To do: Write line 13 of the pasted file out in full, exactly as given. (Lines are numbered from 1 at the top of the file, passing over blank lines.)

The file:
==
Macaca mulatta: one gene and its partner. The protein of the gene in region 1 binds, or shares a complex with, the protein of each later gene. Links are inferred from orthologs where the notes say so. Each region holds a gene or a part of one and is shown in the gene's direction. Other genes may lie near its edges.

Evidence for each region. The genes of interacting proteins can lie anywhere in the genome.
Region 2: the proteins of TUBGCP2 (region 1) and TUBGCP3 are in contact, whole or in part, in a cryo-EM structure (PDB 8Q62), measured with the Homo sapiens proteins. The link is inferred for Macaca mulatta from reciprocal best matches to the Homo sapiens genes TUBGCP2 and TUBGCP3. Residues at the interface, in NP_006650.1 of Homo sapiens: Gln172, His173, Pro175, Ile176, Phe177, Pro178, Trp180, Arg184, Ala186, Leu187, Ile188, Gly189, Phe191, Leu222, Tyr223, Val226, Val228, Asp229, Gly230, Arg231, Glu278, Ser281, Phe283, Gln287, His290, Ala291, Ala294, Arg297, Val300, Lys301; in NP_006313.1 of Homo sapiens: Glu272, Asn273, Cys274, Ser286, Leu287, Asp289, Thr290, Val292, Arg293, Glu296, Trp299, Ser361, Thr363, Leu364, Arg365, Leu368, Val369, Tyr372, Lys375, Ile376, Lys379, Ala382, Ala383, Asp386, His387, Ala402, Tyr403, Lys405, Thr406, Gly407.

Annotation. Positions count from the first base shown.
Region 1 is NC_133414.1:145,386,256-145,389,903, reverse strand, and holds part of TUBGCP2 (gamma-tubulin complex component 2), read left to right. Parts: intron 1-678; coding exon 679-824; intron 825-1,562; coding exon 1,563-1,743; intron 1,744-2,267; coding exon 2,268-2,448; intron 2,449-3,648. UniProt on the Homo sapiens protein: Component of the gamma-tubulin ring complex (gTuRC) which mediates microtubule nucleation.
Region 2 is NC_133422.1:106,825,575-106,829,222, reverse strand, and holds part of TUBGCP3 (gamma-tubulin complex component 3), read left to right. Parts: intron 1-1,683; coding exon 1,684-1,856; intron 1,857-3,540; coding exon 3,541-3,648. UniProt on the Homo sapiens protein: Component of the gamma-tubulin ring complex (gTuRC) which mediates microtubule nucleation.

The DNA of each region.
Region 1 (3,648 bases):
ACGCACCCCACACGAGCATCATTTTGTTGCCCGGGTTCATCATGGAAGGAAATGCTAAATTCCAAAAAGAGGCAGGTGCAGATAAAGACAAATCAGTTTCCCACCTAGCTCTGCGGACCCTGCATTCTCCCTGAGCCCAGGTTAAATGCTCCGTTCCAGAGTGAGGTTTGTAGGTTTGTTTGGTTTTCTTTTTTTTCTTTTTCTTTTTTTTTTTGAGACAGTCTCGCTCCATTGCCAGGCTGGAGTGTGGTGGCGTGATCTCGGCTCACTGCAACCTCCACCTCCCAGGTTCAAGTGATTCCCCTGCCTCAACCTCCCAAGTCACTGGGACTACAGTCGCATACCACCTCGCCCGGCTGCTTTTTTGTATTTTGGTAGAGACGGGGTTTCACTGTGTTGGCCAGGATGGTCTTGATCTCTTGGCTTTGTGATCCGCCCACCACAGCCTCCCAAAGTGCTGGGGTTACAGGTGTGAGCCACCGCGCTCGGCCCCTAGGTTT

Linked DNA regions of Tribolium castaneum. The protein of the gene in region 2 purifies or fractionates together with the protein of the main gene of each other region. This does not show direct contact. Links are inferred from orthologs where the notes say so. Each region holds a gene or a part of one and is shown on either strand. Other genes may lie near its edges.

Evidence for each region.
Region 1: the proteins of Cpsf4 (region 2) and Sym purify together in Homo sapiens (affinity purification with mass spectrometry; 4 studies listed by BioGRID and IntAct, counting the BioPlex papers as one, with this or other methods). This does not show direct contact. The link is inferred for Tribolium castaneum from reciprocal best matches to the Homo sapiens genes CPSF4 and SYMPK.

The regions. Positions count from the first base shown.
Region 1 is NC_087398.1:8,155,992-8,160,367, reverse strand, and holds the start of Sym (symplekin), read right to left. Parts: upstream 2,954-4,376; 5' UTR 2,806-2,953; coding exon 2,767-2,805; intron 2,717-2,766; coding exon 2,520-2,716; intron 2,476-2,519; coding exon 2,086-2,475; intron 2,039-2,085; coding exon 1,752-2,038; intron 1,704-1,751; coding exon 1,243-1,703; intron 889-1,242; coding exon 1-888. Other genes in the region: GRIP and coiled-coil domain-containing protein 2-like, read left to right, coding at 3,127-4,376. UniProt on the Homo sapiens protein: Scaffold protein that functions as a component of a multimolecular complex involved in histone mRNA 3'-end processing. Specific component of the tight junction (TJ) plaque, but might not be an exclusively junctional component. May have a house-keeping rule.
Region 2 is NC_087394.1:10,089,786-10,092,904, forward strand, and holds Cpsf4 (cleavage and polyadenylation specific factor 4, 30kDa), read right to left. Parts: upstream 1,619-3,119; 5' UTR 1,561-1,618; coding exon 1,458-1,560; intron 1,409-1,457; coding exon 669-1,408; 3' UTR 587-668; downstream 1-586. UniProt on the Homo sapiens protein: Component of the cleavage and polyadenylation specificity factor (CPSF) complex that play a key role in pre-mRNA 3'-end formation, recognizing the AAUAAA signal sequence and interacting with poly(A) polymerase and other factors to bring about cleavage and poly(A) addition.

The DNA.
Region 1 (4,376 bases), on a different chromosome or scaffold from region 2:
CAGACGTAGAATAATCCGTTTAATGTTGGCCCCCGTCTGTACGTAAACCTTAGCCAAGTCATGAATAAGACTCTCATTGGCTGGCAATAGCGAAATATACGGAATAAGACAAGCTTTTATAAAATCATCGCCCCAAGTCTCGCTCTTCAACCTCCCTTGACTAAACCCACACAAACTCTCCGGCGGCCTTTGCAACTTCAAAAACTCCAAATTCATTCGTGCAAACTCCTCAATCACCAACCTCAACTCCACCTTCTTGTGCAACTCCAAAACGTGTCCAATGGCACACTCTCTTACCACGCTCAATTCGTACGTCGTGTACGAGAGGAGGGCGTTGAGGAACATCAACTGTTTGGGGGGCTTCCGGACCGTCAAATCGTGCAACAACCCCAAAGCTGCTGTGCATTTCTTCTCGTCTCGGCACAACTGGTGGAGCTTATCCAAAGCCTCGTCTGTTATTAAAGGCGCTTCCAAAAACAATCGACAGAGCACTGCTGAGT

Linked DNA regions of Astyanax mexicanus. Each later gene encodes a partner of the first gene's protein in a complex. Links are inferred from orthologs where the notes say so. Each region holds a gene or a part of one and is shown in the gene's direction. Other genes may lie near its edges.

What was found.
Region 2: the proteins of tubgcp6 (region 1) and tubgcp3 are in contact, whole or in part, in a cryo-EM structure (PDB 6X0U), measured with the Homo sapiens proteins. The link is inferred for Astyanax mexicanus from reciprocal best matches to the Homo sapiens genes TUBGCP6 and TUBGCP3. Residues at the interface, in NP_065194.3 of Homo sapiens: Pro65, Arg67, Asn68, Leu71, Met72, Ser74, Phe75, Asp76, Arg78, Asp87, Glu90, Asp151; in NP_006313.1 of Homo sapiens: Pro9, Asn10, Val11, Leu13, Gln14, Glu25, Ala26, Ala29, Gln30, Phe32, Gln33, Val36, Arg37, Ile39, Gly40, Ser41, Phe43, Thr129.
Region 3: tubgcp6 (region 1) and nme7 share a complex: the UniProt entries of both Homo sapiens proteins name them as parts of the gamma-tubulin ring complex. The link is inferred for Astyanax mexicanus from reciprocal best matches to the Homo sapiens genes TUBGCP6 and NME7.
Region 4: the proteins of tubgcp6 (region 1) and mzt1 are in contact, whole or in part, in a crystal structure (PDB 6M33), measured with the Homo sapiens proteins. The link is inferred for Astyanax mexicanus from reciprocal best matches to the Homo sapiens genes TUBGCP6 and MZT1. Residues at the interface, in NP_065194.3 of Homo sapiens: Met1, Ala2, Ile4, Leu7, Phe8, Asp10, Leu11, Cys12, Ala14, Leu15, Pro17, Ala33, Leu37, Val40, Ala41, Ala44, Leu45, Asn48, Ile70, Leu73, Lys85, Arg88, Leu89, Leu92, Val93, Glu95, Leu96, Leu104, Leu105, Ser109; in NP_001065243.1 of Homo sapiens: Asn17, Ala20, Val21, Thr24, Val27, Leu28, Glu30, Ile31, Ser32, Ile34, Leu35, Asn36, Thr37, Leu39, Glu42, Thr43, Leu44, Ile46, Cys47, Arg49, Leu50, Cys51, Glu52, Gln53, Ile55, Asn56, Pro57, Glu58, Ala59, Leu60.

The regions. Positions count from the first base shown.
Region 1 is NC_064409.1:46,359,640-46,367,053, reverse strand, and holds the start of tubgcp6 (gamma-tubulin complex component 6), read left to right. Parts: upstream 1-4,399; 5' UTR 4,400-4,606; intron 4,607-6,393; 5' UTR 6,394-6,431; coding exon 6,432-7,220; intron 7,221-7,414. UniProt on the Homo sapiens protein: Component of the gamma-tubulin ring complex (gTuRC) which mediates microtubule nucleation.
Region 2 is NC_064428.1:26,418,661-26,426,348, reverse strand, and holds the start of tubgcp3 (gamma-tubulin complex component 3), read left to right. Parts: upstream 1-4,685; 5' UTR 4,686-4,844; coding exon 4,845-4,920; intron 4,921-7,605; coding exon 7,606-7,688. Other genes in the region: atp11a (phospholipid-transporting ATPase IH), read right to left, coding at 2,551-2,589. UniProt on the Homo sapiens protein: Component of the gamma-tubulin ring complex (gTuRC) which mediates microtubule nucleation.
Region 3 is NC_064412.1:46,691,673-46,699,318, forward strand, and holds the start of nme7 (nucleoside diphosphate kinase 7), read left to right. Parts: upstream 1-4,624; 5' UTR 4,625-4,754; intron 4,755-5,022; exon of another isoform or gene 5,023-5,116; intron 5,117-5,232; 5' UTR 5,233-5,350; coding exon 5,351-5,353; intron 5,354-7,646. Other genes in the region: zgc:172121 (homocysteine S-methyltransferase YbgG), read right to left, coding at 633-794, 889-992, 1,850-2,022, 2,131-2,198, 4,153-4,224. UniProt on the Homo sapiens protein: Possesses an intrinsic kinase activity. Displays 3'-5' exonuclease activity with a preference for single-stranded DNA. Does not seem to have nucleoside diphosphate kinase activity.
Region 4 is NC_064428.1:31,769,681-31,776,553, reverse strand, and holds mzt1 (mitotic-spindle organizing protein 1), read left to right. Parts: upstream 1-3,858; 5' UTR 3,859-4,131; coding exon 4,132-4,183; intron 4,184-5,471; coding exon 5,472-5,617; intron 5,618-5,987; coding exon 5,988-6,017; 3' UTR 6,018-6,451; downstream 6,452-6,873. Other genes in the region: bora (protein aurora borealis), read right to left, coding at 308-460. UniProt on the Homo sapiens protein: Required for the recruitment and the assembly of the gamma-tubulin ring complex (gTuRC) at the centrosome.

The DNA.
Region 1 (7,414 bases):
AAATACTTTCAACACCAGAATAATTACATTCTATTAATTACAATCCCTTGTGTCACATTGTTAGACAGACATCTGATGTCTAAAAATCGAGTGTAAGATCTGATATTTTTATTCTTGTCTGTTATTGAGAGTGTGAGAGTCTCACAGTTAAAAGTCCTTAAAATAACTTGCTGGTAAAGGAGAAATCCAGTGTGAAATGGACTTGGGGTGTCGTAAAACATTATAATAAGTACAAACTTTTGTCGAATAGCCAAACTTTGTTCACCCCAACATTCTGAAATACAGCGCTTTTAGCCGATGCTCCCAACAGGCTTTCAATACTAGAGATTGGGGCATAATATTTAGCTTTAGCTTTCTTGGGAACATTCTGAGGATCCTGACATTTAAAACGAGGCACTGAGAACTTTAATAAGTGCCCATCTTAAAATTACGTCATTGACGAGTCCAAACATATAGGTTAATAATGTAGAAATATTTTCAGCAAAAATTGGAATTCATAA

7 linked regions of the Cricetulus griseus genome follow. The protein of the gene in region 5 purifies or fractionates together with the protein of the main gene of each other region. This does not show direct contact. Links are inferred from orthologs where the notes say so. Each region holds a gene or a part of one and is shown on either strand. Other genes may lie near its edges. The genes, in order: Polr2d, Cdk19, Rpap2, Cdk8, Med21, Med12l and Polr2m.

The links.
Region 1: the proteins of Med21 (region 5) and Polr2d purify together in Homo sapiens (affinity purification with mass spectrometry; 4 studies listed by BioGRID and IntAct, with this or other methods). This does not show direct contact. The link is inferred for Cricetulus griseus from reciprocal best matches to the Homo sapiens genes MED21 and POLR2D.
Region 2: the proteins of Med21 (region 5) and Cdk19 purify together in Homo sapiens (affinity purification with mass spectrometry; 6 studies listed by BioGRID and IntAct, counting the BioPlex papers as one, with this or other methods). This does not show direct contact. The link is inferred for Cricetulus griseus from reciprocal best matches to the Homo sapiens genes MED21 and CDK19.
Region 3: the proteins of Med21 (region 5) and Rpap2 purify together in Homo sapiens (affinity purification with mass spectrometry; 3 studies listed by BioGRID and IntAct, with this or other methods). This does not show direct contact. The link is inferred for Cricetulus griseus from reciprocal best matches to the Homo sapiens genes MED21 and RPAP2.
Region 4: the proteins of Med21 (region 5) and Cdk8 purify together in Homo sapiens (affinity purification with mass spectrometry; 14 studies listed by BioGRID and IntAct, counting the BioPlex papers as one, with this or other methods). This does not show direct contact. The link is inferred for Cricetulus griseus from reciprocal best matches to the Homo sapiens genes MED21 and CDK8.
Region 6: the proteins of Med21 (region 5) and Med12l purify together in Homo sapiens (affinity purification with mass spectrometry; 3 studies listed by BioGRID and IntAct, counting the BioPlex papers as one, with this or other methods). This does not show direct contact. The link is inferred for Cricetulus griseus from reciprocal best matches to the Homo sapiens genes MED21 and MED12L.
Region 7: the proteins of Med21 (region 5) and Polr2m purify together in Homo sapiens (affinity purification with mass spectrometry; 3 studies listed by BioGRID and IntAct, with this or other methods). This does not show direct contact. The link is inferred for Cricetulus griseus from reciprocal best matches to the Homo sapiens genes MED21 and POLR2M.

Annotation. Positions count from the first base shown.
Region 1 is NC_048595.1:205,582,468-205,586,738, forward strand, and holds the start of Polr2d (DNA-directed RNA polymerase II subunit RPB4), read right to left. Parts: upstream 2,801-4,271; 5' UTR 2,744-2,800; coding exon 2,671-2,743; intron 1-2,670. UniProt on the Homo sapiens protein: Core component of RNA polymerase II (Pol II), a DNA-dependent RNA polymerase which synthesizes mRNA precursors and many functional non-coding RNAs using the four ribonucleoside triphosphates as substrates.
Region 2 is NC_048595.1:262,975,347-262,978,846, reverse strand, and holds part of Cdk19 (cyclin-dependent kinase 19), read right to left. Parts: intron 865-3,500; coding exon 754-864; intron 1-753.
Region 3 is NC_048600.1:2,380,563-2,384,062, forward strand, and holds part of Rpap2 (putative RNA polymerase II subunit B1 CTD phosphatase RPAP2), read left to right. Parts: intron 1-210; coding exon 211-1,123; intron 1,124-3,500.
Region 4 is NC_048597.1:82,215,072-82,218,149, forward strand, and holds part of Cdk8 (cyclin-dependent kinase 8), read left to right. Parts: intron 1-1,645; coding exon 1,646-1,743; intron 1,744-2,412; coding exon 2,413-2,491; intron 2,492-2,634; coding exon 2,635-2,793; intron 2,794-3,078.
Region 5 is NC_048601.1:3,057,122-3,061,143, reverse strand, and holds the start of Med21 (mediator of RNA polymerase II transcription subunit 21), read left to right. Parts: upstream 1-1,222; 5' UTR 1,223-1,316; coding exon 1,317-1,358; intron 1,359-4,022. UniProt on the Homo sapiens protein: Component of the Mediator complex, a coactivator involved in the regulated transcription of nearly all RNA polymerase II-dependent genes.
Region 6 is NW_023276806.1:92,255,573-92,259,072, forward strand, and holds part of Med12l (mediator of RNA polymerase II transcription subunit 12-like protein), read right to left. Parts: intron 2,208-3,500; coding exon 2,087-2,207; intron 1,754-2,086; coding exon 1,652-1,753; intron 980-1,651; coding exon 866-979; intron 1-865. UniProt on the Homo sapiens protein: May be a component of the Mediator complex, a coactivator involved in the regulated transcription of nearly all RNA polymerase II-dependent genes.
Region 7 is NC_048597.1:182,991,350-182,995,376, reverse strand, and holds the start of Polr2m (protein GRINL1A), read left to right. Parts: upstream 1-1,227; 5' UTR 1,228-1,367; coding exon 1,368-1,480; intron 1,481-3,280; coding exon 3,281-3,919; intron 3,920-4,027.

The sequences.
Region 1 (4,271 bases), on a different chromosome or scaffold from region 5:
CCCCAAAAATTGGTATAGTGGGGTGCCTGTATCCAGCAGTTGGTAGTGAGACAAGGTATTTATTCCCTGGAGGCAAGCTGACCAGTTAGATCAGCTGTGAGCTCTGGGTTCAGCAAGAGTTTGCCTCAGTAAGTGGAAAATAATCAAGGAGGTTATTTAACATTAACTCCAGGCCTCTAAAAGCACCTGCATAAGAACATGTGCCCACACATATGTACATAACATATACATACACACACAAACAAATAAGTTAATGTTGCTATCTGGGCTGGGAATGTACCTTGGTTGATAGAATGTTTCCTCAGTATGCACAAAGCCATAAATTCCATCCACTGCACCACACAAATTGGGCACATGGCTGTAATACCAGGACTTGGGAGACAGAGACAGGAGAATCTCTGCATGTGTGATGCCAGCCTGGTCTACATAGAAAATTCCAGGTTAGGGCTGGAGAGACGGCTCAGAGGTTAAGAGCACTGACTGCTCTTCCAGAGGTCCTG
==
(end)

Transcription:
The regions. Positions count from the first base shown.